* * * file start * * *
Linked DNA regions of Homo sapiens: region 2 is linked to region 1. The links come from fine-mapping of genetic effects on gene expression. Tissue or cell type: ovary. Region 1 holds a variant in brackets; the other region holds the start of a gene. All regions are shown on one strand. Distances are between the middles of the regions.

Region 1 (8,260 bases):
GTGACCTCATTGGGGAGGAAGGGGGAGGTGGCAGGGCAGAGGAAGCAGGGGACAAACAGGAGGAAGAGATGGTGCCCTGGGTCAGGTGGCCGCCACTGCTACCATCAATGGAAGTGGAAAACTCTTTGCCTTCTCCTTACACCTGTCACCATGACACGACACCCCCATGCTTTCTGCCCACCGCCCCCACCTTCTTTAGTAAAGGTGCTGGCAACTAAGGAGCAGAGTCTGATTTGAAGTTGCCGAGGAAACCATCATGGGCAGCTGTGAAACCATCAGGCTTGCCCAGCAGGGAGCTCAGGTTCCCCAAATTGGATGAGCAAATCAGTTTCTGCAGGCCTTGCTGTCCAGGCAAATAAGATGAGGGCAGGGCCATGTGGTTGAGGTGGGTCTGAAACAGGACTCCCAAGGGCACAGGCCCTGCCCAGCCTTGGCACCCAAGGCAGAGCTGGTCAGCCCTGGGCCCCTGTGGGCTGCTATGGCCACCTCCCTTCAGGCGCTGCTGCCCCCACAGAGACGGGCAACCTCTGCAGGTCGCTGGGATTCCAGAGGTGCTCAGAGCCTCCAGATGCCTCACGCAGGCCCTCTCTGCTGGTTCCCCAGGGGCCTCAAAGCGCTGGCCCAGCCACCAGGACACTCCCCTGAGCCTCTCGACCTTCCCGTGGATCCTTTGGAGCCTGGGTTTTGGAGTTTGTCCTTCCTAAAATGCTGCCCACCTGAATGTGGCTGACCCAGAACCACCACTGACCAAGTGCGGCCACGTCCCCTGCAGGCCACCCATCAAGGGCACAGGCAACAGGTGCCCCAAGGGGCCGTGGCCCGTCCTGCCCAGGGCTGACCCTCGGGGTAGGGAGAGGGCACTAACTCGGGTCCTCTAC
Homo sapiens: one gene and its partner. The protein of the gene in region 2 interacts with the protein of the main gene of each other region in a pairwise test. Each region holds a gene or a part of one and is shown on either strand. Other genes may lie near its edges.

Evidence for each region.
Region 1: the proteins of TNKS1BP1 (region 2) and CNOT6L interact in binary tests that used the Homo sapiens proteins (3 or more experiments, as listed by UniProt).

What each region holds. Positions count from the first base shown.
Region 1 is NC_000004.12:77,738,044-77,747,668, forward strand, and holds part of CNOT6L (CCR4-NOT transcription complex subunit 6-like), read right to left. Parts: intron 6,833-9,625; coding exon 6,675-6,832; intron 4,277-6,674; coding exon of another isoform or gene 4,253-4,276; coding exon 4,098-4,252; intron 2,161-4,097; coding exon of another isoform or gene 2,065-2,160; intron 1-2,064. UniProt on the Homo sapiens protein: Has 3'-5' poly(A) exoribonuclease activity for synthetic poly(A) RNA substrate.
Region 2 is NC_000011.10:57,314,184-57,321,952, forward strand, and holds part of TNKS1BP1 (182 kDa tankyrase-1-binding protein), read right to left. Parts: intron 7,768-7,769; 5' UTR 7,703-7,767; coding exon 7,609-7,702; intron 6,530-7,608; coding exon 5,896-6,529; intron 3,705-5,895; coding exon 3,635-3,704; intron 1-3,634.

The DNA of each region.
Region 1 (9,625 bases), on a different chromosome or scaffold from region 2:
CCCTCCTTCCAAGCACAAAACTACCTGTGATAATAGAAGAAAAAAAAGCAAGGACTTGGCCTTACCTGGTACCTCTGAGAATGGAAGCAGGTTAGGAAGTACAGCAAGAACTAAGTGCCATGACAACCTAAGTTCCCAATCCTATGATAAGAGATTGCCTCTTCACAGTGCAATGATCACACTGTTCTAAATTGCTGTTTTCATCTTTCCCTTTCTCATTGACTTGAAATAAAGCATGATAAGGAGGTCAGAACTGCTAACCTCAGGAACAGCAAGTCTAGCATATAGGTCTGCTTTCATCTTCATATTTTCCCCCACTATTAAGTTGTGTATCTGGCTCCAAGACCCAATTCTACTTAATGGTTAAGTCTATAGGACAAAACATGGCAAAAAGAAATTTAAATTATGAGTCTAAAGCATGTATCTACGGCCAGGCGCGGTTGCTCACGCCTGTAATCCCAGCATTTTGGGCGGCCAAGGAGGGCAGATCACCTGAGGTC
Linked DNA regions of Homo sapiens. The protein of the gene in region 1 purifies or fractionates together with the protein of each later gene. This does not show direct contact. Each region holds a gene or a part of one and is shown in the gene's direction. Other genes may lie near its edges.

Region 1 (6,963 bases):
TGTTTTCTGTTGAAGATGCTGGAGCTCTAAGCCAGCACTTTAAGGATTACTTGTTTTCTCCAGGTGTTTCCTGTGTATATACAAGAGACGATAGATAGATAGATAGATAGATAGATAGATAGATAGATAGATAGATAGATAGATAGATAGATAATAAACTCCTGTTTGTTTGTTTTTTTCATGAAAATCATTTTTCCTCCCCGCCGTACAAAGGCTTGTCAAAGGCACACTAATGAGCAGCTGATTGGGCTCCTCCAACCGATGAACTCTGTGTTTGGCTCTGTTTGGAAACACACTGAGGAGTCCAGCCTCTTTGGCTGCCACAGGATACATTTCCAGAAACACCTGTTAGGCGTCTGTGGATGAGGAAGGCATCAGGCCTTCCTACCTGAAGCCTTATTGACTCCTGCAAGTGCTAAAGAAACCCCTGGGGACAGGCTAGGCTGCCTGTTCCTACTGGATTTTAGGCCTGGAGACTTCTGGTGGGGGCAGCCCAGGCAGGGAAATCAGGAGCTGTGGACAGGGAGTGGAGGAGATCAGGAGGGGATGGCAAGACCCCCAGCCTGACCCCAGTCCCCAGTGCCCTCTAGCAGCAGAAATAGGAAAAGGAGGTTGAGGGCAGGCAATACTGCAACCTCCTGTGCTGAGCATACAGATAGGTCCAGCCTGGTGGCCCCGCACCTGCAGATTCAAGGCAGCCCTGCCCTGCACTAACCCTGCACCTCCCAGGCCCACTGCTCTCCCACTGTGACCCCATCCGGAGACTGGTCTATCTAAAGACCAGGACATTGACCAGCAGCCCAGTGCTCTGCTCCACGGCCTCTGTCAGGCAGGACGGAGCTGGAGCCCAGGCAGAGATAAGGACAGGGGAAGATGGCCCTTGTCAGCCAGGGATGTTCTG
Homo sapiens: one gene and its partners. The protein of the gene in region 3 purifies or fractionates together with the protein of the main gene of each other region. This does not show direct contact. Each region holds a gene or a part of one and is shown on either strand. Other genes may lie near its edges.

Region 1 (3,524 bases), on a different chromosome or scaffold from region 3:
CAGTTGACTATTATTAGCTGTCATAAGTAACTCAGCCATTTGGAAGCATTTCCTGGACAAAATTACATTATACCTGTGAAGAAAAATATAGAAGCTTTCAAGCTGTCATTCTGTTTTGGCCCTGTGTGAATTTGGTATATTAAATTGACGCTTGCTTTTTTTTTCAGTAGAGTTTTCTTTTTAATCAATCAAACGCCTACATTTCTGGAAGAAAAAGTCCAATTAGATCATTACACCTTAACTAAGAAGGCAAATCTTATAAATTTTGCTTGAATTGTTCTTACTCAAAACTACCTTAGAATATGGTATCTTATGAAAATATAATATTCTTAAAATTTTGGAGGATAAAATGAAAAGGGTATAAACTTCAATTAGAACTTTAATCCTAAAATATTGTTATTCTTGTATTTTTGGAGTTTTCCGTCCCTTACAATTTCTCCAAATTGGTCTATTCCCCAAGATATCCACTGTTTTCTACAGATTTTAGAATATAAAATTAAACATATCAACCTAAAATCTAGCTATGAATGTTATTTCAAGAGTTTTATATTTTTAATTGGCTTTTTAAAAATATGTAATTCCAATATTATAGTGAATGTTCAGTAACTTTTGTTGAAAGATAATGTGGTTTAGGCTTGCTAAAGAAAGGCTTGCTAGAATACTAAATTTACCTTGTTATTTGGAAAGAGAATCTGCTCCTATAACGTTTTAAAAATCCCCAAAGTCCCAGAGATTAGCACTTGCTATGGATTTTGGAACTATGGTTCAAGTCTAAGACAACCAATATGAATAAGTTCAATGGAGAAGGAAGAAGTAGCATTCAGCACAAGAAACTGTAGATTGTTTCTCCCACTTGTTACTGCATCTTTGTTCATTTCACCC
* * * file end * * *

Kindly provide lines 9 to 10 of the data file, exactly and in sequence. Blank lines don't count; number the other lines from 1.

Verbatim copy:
Region 2 is NC_000011.10:57,314,184-57,321,952, forward strand, and holds part of TNKS1BP1 (182 kDa tankyrase-1-binding protein), read right to left. Parts: intron 7,768-7,769; 5' UTR 7,703-7,767; coding exon 7,609-7,702; intron 6,530-7,608; coding exon 5,896-6,529; intron 3,705-5,895; coding exon 3,635-3,704; intron 1-3,634.

The DNA of each region.